TAMPA, FL – Fontaine Trailer is rolling out a new line of aluminum flatbed trailers at a time when rising steel prices are making aluminum a much less costly option, said Mike Monroe, the company’s director of fleet sales.
“Over the last 18 months, the price of aluminum has climbed about 4.7%, while steel has increased almost 169%,” he said here at the Technology & Maintenance Council (TMC) annual meeting. “That makes aluminum a much better value than it used to be and closes the price gap with steel – making aluminum trailers on average now 25% more costly than steel trailers instead of 40%.”
The new Phantom line consists of three models: the 48-foot 2-rear post Phantom ST, with a payload of 65,000 lbs and an 80,000 lb beam rating; the Phantom, offering 43, 48, and 53-foot options with a 65,000 lb payload and 80,000 lb rating; and the Phantom X, offering 48 and 45-foot lengths and either 70,000 or 73,000 lb payload configuration, with a beam rating of 110,000 lbs.
Buck Buchanan, Fontaine’s vp-fleet sales, said the key design feature of the Phantom line is its patent pending extruded aluminum main beam – a single 12-in beam that isn’t welded together, thus offering maximum corrosion resistance, more strength, and better sideways stiffness. He said this design not only adds to its payload capacity but reduces “backslap” to make it easier for drivers to maneuver.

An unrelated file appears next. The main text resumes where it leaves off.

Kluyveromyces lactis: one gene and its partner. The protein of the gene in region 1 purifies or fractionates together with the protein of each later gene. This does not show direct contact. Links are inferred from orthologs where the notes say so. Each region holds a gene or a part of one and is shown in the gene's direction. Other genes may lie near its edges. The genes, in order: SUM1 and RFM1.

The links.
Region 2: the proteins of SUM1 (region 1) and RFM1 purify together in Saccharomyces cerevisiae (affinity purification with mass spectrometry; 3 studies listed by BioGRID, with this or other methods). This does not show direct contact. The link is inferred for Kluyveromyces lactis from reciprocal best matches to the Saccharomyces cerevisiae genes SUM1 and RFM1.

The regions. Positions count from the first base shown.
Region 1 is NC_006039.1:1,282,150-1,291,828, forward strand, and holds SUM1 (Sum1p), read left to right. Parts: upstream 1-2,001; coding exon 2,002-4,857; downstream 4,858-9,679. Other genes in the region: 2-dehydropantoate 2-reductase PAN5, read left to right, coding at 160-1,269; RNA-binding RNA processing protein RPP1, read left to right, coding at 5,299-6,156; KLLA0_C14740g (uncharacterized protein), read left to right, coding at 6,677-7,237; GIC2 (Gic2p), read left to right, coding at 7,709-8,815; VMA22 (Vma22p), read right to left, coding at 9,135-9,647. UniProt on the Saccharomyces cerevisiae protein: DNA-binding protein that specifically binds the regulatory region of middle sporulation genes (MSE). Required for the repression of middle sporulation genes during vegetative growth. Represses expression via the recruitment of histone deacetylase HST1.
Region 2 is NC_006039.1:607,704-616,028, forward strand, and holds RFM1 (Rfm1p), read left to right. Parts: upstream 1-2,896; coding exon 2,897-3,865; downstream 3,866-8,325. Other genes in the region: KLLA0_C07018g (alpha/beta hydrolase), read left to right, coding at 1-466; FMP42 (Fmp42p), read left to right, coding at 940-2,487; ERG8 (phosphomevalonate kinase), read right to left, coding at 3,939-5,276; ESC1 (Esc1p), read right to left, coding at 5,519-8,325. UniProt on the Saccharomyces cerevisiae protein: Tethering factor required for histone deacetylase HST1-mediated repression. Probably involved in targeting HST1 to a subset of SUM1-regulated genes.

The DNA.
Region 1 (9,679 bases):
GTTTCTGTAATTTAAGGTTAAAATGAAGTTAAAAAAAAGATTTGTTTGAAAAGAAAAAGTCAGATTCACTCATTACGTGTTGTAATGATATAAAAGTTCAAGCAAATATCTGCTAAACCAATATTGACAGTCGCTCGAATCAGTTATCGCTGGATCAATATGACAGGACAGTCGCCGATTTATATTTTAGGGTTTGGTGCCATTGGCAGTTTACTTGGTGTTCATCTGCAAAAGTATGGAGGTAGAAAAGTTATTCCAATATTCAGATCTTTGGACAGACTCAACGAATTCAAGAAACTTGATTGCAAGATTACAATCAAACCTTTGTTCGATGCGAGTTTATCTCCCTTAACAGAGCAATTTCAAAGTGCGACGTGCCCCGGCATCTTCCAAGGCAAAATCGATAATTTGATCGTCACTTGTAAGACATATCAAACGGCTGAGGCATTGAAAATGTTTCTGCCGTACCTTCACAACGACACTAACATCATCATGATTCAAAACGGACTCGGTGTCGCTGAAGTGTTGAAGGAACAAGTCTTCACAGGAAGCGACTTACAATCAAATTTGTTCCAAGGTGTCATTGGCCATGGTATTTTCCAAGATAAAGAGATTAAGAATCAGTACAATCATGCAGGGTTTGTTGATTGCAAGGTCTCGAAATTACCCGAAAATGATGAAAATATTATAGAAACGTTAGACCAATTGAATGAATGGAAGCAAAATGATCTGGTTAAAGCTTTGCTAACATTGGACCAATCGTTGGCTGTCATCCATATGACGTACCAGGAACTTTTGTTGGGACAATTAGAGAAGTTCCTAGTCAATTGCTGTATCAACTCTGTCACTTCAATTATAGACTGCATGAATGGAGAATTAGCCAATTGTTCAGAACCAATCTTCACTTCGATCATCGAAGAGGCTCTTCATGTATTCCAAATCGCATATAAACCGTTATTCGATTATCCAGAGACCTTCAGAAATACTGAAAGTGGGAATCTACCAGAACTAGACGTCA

Buchanan also noted that Fontaine is making some internal changes as it gears up to start producing the Phantom line starting in mid-March. Fontaine is going to build the Phantom at its Kent, OH, plant, which came with the purchase of rival trailer maker Ravens three years ago. As a result, the Ravens line of trailers is being discontinued. Fontaine is also setting up two production lines to build the Phantom– one for fleets and one for dealers, he noted.
“Fleets customize their trailers, whereas dealers want more ‘cookie cutter’ models all built to the same spec,” Buchanan said. “This way we can meet both of those market needs yet boost production efficiency and through-put on our end.”